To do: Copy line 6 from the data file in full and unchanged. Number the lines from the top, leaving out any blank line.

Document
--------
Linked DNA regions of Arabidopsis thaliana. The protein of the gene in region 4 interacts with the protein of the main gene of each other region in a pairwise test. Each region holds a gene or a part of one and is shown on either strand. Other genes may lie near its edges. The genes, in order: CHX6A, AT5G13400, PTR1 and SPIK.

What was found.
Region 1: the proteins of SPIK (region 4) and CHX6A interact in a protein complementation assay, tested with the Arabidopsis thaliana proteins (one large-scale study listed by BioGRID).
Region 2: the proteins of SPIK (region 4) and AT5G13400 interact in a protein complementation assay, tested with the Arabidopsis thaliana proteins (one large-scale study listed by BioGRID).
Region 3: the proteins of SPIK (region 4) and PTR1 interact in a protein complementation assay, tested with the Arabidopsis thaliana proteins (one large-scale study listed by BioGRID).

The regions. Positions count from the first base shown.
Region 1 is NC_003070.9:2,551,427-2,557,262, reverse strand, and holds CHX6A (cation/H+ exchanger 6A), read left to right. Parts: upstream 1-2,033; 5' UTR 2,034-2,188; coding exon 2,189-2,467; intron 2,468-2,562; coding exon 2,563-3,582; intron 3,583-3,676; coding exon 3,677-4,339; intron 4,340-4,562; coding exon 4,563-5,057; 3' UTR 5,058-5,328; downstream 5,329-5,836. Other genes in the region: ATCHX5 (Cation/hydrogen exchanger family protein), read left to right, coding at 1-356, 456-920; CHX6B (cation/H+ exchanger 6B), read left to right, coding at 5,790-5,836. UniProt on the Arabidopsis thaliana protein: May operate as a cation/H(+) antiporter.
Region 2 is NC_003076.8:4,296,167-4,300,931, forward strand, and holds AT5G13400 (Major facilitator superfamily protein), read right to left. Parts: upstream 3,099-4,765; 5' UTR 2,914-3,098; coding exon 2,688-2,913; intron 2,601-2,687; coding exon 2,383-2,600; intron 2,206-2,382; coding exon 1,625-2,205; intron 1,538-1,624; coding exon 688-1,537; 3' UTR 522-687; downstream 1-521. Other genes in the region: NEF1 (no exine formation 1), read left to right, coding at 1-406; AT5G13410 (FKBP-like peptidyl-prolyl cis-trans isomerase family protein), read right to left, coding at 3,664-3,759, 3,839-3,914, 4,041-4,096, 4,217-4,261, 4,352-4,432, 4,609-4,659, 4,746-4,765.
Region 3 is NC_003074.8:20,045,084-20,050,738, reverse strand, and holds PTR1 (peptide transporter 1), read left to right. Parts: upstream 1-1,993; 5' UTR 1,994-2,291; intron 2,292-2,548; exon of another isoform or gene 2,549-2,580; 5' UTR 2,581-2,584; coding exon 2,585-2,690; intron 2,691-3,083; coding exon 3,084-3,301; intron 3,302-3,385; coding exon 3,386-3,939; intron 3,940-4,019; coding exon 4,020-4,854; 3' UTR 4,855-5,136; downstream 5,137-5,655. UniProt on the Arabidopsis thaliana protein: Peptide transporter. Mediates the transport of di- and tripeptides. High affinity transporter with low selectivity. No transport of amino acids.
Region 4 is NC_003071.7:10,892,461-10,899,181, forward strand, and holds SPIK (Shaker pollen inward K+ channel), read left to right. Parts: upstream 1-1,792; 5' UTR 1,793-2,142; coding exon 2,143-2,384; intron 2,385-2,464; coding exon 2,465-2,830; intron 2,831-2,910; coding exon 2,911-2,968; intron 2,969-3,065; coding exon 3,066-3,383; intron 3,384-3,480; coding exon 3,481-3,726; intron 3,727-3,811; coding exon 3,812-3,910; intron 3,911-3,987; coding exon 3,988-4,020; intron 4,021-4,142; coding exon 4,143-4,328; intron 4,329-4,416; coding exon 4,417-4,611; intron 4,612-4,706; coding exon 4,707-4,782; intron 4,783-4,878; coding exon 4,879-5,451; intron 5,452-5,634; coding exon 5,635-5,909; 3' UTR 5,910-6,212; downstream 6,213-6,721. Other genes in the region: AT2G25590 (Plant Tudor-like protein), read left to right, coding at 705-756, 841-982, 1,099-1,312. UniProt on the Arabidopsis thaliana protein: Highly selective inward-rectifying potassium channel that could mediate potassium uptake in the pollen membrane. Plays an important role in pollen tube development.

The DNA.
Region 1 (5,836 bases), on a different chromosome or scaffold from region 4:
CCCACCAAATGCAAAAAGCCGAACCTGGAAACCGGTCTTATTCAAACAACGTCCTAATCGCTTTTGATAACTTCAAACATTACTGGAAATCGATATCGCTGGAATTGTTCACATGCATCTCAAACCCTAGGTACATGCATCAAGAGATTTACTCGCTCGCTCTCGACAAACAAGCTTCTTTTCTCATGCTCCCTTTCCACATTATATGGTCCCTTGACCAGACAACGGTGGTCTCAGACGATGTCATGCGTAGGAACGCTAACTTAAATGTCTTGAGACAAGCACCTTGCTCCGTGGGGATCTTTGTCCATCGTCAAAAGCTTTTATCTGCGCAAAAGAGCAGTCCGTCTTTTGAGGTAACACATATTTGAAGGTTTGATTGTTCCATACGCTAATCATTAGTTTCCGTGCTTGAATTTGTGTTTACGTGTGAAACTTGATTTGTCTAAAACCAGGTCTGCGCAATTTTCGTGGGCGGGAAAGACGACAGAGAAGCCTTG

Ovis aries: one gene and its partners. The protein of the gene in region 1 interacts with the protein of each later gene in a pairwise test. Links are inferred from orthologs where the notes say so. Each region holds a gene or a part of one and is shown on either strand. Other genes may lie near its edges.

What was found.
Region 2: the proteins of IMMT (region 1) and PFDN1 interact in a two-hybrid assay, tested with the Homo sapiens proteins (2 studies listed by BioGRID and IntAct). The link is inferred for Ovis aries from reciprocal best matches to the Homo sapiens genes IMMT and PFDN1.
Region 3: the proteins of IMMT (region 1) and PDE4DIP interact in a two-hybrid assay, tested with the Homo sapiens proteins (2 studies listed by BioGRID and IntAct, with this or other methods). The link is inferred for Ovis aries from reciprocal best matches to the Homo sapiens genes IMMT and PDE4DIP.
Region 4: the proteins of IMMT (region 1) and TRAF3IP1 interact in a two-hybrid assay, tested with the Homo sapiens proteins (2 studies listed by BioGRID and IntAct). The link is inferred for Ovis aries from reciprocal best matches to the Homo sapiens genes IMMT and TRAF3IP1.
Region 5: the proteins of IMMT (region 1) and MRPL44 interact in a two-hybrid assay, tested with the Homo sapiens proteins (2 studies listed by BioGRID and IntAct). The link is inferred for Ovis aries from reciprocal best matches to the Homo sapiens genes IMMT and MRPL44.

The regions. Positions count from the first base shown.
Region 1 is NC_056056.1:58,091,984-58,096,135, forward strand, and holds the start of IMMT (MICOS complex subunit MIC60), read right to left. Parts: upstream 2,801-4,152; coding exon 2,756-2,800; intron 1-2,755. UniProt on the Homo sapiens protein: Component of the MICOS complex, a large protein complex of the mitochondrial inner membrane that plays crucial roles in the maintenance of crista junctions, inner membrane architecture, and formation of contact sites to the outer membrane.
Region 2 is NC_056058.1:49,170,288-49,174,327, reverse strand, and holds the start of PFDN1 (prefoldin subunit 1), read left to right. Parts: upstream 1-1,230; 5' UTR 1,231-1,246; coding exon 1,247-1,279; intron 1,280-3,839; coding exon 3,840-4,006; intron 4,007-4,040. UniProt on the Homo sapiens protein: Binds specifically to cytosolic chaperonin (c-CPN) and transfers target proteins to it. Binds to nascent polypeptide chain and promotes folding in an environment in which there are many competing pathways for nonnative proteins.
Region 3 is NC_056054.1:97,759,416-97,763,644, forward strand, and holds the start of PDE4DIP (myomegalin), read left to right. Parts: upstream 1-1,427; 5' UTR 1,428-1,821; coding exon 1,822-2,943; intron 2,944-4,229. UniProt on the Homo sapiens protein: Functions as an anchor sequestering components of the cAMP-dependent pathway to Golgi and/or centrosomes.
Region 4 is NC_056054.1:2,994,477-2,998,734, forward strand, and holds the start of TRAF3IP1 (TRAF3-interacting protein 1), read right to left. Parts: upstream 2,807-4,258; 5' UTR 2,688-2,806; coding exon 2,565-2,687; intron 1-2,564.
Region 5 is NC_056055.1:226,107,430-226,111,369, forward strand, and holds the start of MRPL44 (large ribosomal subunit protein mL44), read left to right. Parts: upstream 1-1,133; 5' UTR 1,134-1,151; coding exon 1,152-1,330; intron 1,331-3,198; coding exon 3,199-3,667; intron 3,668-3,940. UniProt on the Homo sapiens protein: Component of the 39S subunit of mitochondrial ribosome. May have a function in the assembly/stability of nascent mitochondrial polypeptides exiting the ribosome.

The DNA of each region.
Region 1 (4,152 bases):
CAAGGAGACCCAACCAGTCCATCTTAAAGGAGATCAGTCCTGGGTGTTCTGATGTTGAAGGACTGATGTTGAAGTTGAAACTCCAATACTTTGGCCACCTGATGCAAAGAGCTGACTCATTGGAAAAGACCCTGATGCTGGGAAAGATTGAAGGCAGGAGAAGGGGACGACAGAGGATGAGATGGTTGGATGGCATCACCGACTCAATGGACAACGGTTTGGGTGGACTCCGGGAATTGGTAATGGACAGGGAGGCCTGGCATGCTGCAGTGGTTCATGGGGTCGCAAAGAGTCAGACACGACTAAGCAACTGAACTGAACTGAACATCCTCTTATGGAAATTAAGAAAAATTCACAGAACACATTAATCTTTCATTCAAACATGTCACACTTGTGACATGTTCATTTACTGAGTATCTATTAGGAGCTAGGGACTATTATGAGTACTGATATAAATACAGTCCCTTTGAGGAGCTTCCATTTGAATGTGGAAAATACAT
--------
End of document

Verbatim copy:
The regions. Positions count from the first base shown.